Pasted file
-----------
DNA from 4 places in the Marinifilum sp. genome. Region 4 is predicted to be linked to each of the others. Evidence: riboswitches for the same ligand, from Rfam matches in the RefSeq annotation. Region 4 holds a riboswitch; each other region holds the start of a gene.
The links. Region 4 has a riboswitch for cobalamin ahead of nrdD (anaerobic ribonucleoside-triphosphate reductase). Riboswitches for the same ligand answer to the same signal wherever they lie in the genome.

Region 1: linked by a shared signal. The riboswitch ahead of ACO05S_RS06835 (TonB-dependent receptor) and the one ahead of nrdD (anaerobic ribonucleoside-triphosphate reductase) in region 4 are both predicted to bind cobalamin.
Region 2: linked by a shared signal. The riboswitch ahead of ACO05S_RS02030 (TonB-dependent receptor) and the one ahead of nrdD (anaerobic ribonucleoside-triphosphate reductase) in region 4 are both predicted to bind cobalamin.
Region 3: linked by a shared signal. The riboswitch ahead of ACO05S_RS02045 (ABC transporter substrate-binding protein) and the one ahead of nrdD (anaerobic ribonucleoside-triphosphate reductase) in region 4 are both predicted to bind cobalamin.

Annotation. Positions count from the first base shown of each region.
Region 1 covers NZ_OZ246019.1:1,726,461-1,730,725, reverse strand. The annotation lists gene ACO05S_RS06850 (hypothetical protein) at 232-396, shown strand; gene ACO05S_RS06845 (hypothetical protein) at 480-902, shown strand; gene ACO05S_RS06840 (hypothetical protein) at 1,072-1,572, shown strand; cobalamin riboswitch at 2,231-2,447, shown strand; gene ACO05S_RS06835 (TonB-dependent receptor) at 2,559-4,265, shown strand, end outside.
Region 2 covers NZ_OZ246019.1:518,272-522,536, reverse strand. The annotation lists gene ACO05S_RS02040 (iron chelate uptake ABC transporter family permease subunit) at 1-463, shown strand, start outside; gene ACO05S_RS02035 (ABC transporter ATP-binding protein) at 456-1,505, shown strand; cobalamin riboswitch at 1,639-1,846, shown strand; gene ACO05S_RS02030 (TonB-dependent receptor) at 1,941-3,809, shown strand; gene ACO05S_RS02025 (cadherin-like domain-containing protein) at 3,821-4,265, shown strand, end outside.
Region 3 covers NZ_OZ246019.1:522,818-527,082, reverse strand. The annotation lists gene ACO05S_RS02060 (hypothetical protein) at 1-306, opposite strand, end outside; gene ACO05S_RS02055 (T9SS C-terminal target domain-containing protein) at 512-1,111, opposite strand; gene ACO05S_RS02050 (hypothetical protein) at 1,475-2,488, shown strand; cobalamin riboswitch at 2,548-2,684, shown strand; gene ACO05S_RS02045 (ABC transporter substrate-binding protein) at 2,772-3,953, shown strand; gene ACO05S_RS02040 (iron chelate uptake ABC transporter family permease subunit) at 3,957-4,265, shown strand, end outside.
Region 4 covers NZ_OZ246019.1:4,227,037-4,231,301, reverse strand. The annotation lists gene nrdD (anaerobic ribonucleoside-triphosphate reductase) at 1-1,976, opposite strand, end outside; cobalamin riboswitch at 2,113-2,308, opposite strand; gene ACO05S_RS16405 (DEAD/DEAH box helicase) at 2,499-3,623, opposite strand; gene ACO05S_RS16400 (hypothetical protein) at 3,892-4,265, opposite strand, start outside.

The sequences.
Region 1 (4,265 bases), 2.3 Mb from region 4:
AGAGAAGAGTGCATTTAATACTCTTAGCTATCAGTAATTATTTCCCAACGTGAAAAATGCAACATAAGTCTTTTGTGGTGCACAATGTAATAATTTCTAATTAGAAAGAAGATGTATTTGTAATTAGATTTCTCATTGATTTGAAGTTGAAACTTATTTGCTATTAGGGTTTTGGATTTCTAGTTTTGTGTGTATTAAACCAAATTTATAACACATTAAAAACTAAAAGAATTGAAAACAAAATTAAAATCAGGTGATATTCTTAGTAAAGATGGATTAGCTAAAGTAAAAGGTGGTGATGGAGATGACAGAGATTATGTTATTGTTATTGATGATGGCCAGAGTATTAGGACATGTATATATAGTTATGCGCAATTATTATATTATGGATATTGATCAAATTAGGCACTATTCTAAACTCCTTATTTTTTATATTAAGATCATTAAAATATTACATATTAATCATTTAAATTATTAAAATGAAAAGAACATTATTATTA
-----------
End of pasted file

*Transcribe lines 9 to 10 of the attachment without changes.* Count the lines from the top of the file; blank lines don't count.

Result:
Region 3 covers NZ_OZ246019.1:522,818-527,082, reverse strand. The annotation lists gene ACO05S_RS02060 (hypothetical protein) at 1-306, opposite strand, end outside; gene ACO05S_RS02055 (T9SS C-terminal target domain-containing protein) at 512-1,111, opposite strand; gene ACO05S_RS02050 (hypothetical protein) at 1,475-2,488, shown strand; cobalamin riboswitch at 2,548-2,684, shown strand; gene ACO05S_RS02045 (ABC transporter substrate-binding protein) at 2,772-3,953, shown strand; gene ACO05S_RS02040 (iron chelate uptake ABC transporter family permease subunit) at 3,957-4,265, shown strand, end outside.
Region 4 covers NZ_OZ246019.1:4,227,037-4,231,301, reverse strand. The annotation lists gene nrdD (anaerobic ribonucleoside-triphosphate reductase) at 1-1,976, opposite strand, end outside; cobalamin riboswitch at 2,113-2,308, opposite strand; gene ACO05S_RS16405 (DEAD/DEAH box helicase) at 2,499-3,623, opposite strand; gene ACO05S_RS16400 (hypothetical protein) at 3,892-4,265, opposite strand, start outside.